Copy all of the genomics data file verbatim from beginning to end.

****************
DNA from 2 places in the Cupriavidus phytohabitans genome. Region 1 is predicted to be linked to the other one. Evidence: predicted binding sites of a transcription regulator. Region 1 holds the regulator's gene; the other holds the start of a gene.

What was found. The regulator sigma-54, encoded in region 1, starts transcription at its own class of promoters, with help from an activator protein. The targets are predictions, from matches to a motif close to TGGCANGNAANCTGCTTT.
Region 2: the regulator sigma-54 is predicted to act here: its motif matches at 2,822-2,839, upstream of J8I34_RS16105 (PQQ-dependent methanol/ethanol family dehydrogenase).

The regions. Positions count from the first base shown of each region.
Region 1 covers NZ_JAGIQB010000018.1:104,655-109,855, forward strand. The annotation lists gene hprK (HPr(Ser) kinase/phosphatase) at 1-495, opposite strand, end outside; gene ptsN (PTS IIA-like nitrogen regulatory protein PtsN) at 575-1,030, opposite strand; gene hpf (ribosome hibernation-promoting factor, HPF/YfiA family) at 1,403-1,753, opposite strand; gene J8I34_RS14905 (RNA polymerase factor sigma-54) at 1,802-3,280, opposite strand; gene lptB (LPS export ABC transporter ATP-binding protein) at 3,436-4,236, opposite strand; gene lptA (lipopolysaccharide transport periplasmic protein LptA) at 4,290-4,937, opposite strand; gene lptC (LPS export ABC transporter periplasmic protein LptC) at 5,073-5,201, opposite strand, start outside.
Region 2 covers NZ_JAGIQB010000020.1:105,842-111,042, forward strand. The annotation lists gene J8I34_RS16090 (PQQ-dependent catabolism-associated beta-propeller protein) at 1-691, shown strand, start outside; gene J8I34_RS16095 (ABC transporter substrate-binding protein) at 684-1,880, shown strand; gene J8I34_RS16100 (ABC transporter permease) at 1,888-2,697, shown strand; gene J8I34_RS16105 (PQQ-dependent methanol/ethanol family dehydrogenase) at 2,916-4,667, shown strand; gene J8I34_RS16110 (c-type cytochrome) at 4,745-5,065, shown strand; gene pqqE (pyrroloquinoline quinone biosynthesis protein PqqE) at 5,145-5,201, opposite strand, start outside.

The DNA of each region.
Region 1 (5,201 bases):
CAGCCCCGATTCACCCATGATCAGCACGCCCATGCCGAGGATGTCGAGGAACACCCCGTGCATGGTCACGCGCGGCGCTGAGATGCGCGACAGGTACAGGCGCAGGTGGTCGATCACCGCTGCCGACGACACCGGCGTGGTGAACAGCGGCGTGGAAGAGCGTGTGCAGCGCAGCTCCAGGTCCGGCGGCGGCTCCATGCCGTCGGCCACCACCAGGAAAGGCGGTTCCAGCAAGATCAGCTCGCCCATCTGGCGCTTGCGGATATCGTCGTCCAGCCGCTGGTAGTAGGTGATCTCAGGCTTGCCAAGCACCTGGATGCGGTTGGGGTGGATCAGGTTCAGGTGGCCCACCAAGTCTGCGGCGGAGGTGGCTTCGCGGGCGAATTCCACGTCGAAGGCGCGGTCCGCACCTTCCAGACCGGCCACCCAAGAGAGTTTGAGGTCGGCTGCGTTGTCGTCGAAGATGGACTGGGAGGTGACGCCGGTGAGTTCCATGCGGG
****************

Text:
DNA from 2 places in the Cupriavidus phytohabitans genome. Region 1 is predicted to be linked to the other one. Evidence: predicted binding sites of a transcription regulator. Region 1 holds the regulator's gene; the other holds the start of a gene.

What was found. The regulator sigma-54, encoded in region 1, starts transcription at its own class of promoters, with help from an activator protein. The targets are predictions, from matches to a motif close to TGGCANGNAANCTGCTTT.
Region 2: the regulator sigma-54 is predicted to act here: its motif matches at 2,822-2,839, upstream of J8I34_RS16105 (PQQ-dependent methanol/ethanol family dehydrogenase).

The regions. Positions count from the first base shown of each region.
Region 1 covers NZ_JAGIQB010000018.1:104,655-109,855, forward strand. The annotation lists gene hprK (HPr(Ser) kinase/phosphatase) at 1-495, opposite strand, end outside; gene ptsN (PTS IIA-like nitrogen regulatory protein PtsN) at 575-1,030, opposite strand; gene hpf (ribosome hibernation-promoting factor, HPF/YfiA family) at 1,403-1,753, opposite strand; gene J8I34_RS14905 (RNA polymerase factor sigma-54) at 1,802-3,280, opposite strand; gene lptB (LPS export ABC transporter ATP-binding protein) at 3,436-4,236, opposite strand; gene lptA (lipopolysaccharide transport periplasmic protein LptA) at 4,290-4,937, opposite strand; gene lptC (LPS export ABC transporter periplasmic protein LptC) at 5,073-5,201, opposite strand, start outside.
Region 2 covers NZ_JAGIQB010000020.1:105,842-111,042, forward strand. The annotation lists gene J8I34_RS16090 (PQQ-dependent catabolism-associated beta-propeller protein) at 1-691, shown strand, start outside; gene J8I34_RS16095 (ABC transporter substrate-binding protein) at 684-1,880, shown strand; gene J8I34_RS16100 (ABC transporter permease) at 1,888-2,697, shown strand; gene J8I34_RS16105 (PQQ-dependent methanol/ethanol family dehydrogenase) at 2,916-4,667, shown strand; gene J8I34_RS16110 (c-type cytochrome) at 4,745-5,065, shown strand; gene pqqE (pyrroloquinoline quinone biosynthesis protein PqqE) at 5,145-5,201, opposite strand, start outside.

The DNA of each region.
Region 1 (5,201 bases):
CAGCCCCGATTCACCCATGATCAGCACGCCCATGCCGAGGATGTCGAGGAACACCCCGTGCATGGTCACGCGCGGCGCTGAGATGCGCGACAGGTACAGGCGCAGGTGGTCGATCACCGCTGCCGACGACACCGGCGTGGTGAACAGCGGCGTGGAAGAGCGTGTGCAGCGCAGCTCCAGGTCCGGCGGCGGCTCCATGCCGTCGGCCACCACCAGGAAAGGCGGTTCCAGCAAGATCAGCTCGCCCATCTGGCGCTTGCGGATATCGTCGTCCAGCCGCTGGTAGTAGGTGATCTCAGGCTTGCCAAGCACCTGGATGCGGTTGGGGTGGATCAGGTTCAGGTGGCCCACCAAGTCTGCGGCGGAGGTGGCTTCGCGGGCGAATTCCACGTCGAAGGCGCGGTCCGCACCTTCCAGACCGGCCACCCAAGAGAGTTTGAGGTCGGCTGCGTTGTCGTCGAAGATGGACTGGGAGGTGACGCCGGTGAGTTCCATGCGGG